The ending, at least in my view, seems to be ambiguous as to whether Chopin believes Edna is doing the right thing in regards to her values when she commits suicide. On the one hand, the reader could view Edna's senses of being home shows she is going back to her more free childhood and achieving the freedom she desires. This freedom is from her husband, kids, and society. Madamoiselle Reisz could possibly be Chopin voicing her own objections to Edna's decision to commit suicide. Reisz would say to Edna that someone who true to their values can only be... Continue reading
Faulkner develops characters over hundreds of pages, devoting whole chapters to background information for a single character. Examples of this style include Christmas, Lena, Byron, and Hightower. But Faulkner also uses characters in a very different way. Both Gavin Stevens and Percy Grimm only appear for part of a chapter. Faulkner seems to use these characters not to show character development, but more as tools: tools of societal pressures. This is true especially for Grimm, who's blind and raging racism, although possibly exaggerated, still represents the sentiments of many at the time and in the area. What other characters could... Continue reading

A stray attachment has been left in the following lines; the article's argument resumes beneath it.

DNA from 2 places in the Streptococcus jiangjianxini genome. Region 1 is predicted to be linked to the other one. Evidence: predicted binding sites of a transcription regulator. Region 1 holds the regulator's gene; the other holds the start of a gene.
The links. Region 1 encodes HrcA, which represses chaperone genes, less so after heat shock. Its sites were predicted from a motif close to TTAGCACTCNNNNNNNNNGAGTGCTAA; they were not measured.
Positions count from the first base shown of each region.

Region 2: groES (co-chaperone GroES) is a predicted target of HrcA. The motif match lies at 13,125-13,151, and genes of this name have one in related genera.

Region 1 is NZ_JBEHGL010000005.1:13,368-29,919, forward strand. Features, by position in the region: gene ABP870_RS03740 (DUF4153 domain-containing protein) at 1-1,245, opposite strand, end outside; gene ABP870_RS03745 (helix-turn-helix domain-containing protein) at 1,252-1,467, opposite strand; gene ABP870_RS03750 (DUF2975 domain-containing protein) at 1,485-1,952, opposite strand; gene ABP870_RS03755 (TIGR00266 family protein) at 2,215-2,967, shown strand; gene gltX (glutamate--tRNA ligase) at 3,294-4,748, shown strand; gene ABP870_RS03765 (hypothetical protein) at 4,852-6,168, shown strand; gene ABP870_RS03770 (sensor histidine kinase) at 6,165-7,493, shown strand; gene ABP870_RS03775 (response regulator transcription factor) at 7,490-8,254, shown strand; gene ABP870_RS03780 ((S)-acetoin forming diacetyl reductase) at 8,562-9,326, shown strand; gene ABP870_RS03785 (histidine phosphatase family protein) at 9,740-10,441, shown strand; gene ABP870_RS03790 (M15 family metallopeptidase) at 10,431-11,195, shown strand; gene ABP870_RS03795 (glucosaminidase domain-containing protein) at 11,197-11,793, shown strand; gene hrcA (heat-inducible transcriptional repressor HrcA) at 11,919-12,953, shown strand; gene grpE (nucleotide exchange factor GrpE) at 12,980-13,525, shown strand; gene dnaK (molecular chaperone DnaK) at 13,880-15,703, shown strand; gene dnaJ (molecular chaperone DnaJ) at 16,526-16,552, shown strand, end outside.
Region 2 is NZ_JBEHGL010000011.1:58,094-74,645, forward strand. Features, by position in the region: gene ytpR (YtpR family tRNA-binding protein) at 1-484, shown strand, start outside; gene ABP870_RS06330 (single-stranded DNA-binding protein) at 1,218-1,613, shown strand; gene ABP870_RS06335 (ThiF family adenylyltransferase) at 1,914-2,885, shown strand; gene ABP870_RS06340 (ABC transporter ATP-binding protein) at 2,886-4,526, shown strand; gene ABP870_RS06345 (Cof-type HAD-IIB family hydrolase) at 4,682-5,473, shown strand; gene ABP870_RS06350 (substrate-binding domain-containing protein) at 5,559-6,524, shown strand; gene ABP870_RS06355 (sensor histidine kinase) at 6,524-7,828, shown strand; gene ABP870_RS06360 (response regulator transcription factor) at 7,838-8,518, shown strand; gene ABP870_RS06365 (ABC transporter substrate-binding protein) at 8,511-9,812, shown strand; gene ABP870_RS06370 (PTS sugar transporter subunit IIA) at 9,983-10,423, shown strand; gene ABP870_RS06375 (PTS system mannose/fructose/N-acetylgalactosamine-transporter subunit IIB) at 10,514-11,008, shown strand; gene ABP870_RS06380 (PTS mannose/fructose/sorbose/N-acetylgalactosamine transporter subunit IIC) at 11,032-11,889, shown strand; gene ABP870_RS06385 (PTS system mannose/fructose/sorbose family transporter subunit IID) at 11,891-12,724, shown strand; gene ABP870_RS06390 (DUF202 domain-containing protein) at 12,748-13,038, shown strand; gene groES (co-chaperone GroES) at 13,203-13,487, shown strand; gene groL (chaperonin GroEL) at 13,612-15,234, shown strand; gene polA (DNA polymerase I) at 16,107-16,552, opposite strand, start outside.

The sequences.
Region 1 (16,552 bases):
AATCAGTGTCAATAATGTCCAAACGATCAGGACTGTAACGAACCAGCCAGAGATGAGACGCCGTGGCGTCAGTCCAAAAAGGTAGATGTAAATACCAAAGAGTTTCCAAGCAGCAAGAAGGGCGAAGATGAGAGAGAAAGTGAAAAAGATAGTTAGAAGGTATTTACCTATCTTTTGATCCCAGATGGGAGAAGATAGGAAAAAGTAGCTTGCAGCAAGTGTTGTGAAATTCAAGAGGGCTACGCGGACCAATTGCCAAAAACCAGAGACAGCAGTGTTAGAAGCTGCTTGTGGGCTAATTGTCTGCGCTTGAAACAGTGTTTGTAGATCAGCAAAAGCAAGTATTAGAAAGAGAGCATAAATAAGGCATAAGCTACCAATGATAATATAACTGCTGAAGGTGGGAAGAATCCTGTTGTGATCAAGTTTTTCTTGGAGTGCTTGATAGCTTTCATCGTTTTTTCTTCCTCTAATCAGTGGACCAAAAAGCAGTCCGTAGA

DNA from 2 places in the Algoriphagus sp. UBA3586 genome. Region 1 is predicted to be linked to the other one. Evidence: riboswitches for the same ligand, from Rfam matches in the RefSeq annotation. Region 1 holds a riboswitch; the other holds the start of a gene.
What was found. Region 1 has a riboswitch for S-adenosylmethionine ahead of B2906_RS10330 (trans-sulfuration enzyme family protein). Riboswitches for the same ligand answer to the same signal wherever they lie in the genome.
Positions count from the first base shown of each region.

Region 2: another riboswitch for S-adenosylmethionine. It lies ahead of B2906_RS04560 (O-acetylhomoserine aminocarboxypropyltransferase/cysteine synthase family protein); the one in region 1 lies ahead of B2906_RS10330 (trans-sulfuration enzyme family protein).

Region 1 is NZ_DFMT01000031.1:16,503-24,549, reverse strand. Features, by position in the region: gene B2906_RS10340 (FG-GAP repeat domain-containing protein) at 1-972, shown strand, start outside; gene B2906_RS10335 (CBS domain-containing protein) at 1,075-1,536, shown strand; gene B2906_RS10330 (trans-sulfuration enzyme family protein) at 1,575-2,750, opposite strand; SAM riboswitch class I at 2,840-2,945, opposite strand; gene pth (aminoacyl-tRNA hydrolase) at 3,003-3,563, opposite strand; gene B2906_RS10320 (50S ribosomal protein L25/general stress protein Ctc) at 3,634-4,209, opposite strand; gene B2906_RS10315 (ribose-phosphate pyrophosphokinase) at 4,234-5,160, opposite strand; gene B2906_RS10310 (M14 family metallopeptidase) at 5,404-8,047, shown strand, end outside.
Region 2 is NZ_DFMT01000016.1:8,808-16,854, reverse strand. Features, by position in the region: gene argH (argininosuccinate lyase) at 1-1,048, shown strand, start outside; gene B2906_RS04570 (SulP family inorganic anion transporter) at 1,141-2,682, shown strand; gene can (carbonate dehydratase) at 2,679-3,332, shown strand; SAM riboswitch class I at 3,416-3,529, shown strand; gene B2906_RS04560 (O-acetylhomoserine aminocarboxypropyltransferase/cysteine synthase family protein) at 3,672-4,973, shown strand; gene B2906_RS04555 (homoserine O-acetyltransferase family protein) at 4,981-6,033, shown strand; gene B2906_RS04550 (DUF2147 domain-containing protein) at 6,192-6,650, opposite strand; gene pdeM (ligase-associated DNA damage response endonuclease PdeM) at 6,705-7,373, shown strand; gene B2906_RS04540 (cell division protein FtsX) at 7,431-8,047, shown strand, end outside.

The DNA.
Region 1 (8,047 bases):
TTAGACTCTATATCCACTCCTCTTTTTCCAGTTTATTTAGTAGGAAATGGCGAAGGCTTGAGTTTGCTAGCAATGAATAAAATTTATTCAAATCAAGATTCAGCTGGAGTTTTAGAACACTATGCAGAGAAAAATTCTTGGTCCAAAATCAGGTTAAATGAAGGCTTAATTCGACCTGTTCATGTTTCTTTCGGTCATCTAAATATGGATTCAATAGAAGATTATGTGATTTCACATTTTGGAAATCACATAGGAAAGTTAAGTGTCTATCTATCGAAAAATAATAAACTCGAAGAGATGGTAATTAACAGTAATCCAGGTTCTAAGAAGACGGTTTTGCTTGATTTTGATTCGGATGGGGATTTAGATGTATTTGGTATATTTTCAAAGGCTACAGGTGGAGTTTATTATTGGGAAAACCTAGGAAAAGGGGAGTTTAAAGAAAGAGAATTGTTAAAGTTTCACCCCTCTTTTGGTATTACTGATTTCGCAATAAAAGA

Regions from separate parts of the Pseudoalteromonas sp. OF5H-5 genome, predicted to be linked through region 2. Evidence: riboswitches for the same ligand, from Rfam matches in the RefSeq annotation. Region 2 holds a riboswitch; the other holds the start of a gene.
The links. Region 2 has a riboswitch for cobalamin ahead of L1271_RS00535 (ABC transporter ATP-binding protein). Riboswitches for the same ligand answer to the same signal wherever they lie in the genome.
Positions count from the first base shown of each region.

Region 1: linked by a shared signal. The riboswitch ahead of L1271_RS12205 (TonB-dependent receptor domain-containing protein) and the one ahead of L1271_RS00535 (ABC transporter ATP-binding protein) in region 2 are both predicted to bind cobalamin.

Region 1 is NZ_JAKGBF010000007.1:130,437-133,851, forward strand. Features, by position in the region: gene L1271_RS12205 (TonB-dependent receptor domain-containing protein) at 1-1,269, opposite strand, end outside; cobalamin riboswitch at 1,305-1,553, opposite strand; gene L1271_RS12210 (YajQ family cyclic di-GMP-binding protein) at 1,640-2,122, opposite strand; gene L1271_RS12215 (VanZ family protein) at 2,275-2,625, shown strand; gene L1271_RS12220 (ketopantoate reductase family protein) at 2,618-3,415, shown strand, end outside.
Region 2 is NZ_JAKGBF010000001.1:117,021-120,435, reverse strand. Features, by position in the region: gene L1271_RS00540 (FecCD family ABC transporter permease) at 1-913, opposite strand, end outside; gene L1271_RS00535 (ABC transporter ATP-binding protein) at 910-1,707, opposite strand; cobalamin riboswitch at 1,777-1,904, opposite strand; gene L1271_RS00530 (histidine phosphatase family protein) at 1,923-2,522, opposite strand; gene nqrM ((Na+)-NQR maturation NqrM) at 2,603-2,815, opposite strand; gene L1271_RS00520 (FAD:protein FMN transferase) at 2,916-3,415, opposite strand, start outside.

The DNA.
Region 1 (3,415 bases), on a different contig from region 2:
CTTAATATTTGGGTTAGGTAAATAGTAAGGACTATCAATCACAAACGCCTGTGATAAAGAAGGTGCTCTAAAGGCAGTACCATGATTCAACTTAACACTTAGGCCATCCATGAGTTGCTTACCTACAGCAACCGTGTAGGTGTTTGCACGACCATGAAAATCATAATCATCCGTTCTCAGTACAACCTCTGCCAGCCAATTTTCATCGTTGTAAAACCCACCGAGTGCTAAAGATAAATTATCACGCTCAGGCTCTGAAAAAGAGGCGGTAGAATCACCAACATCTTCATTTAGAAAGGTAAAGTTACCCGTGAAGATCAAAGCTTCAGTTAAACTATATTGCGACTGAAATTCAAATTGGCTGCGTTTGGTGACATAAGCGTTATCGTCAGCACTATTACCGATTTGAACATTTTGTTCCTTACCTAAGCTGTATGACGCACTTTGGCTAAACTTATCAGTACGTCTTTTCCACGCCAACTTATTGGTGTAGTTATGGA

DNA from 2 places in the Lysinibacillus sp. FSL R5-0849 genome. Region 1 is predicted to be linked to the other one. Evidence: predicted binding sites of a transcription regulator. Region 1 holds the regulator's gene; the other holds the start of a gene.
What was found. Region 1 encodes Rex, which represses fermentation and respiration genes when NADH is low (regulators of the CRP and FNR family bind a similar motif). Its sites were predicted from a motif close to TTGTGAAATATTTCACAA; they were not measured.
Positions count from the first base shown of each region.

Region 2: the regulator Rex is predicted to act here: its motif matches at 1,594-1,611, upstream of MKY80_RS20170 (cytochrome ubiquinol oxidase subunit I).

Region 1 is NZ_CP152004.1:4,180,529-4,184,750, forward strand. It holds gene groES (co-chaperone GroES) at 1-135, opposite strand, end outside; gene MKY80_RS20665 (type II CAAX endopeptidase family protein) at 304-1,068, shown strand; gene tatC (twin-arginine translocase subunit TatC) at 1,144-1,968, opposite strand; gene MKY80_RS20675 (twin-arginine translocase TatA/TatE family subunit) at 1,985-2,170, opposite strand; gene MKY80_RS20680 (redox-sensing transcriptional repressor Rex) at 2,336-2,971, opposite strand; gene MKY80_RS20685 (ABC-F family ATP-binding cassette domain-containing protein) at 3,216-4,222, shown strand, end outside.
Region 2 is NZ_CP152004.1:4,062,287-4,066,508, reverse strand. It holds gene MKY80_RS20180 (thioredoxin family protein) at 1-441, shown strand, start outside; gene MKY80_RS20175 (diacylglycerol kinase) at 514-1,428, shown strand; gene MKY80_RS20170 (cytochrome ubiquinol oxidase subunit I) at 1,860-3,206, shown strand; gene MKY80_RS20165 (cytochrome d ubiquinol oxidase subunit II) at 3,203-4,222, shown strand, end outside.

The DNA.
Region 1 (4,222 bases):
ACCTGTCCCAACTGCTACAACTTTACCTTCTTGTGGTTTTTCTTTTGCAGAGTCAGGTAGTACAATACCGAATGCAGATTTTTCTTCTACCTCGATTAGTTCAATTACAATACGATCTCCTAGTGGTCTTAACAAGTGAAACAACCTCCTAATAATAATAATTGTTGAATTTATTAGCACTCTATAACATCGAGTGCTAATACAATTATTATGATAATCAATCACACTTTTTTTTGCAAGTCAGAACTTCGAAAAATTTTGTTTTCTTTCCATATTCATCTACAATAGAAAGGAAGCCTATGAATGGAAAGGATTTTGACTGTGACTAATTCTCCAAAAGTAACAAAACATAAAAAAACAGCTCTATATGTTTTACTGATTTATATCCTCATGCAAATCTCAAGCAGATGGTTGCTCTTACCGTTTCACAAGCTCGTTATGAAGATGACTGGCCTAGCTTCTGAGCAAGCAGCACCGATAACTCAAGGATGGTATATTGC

"Memory believes before knowing remembers. Believes longer than recollects, longer than knowing even wonders" (119). Joe Christmas is emotionally scarred. Faulkner starts the sixth chapter with these two sentences. The key word here is believes. What Joe sees in women in this chapter, that they should be weak, scared, and that they are there for men's taking, he believes. Faulkner hints here that Joe might not even remember or "recollect" what happened with the toothpaste and the dietitian, but that doesn't mean he doesn't remember what that event has ingrained in his mind. Faulkner is speaking very psychologically here. He... Continue reading
We are taught that racism is bad. It would seem to be a moral that should not be broken. Racism is rampant in the county of Mississippi that Faulkner sets up this story, and we would be led to believe that all that racism creates should be wrong and should be corrected Faulkner sets up a situation where race is the sole reason for the decision to blame one person or another in the case of the Joes Christmas and Brown for the death of Miss Burden and the burning of her house. Now most people would say this is... Continue reading